3 principles for creating better church webpages
Tuesday, June 26, 2018
Most churches have websites, but sadly, most church websites are created so that many won’t be interested in looking at them. It’s a lot of wasted effort.
Let’s fix that. Let’s commit to building our websites so that we deliver what people (your congregation and community) are looking for. That’s summed up in one word: speed.
Everyone arrives at a website, and they want to discover the information they seek as quickly as possible.
If they don’t find it fast? They’ll give up quickly, get frustrated with the website, or pick up the phone and call your receptionist for the answer. If this sounds familiar to your church, here are three principles to creating better web pages:
1. A headline that matters.
Everyone sees headlines first. But rarely will someone read a long headline. They usually only read a few words at the beginning.
So, to create a great headline, drop small words (articles) at the beginning and get to the point. Ensure keywords are used close to the front of the headline.
Then, make sure the headline promises the content on the page. Make people anticipate receiving it, and resist being overly clever! Keep it short (and possibly utilize parentheses and/or numbers since they seem to get more attention).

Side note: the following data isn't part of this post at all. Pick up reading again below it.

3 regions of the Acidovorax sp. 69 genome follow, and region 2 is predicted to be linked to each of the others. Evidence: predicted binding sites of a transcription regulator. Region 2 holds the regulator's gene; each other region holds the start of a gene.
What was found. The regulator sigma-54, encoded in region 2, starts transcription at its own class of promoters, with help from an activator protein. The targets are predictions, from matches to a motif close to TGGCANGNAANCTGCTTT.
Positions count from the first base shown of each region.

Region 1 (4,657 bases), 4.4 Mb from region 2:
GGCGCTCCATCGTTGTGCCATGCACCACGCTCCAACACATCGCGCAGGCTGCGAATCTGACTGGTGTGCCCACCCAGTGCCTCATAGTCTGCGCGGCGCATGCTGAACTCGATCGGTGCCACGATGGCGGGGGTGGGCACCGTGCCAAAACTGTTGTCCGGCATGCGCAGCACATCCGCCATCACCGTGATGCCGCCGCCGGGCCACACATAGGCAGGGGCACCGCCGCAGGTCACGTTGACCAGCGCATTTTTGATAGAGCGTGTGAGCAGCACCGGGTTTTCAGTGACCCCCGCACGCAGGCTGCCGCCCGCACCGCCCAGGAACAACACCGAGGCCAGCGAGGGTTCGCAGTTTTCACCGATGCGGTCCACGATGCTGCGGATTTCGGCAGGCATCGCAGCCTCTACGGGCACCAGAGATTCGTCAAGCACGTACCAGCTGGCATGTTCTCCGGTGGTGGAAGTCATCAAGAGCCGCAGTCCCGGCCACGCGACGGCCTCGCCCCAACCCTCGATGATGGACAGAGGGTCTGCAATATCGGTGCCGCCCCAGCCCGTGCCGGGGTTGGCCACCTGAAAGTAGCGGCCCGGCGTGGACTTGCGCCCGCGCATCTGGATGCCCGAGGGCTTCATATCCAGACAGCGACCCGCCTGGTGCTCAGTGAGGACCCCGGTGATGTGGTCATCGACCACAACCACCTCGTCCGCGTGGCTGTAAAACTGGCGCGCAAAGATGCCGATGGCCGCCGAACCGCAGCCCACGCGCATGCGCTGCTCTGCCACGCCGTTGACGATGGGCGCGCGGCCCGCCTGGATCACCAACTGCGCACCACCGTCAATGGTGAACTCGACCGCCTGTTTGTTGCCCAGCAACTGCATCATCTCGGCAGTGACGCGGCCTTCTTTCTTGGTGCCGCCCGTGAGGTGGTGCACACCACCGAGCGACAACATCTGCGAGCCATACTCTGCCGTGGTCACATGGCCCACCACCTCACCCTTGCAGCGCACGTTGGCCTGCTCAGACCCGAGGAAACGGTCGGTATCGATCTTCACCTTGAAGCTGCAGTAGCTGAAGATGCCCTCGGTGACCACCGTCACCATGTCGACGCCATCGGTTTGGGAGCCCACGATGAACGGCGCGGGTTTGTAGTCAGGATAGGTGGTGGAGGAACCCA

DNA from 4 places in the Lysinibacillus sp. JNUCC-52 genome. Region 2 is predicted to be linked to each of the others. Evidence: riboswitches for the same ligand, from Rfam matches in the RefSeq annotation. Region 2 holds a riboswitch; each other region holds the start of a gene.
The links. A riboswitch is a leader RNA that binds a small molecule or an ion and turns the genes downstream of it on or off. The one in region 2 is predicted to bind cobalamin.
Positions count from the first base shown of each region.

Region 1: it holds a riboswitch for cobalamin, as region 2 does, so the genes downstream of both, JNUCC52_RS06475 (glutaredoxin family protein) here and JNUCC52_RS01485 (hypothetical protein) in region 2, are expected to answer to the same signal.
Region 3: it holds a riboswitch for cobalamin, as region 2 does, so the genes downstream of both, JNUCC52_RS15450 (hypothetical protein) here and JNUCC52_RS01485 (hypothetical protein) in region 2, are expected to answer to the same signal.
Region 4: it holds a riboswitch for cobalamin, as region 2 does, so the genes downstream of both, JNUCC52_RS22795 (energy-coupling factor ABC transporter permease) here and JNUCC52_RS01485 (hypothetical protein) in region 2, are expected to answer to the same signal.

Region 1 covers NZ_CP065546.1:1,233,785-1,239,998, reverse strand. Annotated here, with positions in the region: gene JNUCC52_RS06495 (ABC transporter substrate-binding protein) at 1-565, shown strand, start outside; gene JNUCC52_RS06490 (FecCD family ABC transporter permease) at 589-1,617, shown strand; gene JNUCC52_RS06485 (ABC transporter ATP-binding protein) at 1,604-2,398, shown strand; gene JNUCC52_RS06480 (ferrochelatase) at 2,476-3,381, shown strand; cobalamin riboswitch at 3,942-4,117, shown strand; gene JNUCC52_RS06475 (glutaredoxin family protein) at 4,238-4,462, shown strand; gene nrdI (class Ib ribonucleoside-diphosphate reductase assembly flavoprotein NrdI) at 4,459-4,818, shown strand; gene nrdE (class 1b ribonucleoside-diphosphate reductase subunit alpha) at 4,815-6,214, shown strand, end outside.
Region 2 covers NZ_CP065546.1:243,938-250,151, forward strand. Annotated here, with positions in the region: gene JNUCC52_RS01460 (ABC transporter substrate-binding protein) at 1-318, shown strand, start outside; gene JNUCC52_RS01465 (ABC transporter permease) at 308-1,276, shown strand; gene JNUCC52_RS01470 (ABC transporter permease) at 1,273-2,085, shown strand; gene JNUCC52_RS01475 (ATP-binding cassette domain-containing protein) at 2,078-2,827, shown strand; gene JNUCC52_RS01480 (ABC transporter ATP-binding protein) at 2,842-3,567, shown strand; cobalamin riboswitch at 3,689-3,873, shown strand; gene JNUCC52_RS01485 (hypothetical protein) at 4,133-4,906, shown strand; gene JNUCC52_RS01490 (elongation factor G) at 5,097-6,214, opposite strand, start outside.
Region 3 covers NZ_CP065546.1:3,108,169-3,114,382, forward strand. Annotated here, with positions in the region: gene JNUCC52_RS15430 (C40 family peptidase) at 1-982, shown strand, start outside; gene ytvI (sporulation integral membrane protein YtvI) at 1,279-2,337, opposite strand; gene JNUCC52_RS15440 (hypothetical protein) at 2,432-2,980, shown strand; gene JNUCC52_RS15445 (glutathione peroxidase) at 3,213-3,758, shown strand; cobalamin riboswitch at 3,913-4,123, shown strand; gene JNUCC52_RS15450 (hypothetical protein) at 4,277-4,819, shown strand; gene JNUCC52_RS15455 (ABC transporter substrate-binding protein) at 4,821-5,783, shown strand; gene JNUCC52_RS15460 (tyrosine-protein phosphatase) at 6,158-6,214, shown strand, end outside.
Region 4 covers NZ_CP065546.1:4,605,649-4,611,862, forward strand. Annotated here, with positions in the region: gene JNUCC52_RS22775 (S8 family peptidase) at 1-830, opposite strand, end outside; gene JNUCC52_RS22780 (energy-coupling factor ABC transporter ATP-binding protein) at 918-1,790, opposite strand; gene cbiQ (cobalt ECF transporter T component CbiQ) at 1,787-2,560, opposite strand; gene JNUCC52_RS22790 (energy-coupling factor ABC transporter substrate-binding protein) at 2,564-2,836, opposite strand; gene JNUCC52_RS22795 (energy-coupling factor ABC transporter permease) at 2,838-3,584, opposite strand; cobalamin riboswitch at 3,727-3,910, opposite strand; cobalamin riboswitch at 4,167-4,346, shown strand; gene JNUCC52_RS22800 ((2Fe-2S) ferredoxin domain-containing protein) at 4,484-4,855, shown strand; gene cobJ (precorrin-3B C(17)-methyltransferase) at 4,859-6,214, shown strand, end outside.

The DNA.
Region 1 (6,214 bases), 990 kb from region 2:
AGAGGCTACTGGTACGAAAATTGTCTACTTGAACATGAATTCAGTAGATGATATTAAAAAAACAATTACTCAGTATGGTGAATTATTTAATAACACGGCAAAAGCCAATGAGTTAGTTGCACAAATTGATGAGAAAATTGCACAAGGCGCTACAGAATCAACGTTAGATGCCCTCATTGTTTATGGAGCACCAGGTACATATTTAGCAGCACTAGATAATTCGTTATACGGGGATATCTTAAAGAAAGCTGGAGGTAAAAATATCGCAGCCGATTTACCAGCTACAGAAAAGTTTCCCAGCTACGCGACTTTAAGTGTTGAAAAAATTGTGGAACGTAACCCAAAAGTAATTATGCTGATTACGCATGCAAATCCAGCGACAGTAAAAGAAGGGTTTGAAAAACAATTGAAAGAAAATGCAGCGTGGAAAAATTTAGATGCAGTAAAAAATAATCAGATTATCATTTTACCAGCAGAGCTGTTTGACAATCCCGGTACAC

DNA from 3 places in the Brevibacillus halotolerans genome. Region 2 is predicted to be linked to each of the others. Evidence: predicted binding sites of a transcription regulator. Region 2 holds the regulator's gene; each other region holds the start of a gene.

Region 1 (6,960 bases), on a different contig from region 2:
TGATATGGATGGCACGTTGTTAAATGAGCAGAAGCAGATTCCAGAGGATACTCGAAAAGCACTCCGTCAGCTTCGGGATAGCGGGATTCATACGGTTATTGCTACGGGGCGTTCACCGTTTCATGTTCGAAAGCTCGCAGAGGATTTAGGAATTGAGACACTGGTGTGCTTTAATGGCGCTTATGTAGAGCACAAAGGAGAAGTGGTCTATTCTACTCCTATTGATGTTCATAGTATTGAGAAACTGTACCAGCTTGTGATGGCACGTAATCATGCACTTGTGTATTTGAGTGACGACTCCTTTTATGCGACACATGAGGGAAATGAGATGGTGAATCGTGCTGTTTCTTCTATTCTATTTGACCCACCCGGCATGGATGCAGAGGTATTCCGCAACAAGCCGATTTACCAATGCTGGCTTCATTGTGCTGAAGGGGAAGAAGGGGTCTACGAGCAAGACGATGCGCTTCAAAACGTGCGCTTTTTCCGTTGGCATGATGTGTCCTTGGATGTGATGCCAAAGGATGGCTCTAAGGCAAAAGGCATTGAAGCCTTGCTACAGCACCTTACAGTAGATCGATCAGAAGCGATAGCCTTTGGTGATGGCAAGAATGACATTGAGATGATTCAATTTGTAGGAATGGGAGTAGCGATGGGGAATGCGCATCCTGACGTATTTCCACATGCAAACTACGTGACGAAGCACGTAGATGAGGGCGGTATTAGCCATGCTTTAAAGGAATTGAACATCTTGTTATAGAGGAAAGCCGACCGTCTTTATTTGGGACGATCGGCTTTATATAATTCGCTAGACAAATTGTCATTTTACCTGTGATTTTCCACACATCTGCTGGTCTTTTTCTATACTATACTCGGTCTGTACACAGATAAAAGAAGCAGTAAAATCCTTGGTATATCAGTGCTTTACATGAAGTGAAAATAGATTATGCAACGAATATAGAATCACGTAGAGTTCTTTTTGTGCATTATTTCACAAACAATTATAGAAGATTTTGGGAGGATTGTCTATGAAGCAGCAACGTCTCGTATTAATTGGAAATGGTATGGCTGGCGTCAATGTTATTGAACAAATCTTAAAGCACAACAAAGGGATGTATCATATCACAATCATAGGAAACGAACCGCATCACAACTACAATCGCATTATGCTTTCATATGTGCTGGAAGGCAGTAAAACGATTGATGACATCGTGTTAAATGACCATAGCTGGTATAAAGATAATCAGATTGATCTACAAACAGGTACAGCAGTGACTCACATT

2. Edited content to provide the facts.
Since the headline creates anticipation for the content, make sure you craft your content so people receive the information as quickly as possible.
How to do that effectively? Keep the word count low (consider 50-100 words on informational pages; 300-500 words on blog pages), try to use bullet points (that correspond with the number you used in the headline), and use photos or short videos to add to the page content or summarize it.
Advocate for your audience! Don’t let people submit web content that’s too long or not direct enough. Stop using passive voice.
3. A reason to look elsewhere.
Since you have someone’s attention with the content, make sure that you strategically use links throughout to take someone on a journey to another part of your website (ministry).
Pretend that someone has asked you a question that your page has answered; then consider how to extend the conversation so that you can highlight another part of your ministry or give them an added bonus that they’d love. Even be bold enough to add a direct call to action at the bottom of your content.
Something like, "Read our safety process. It ensures your children are protected here" at the bottom of your children’s ministry announcements. Have the "here" or the entire call-to-action as a link to the process.
Church websites are critical to your church’s success. Get them right and you can reduce communication costs and delight your audience more.
Once people start trusting your website to deliver great content (whenever they need it, and wherever they are) they’ll become less reliant on costly print materials
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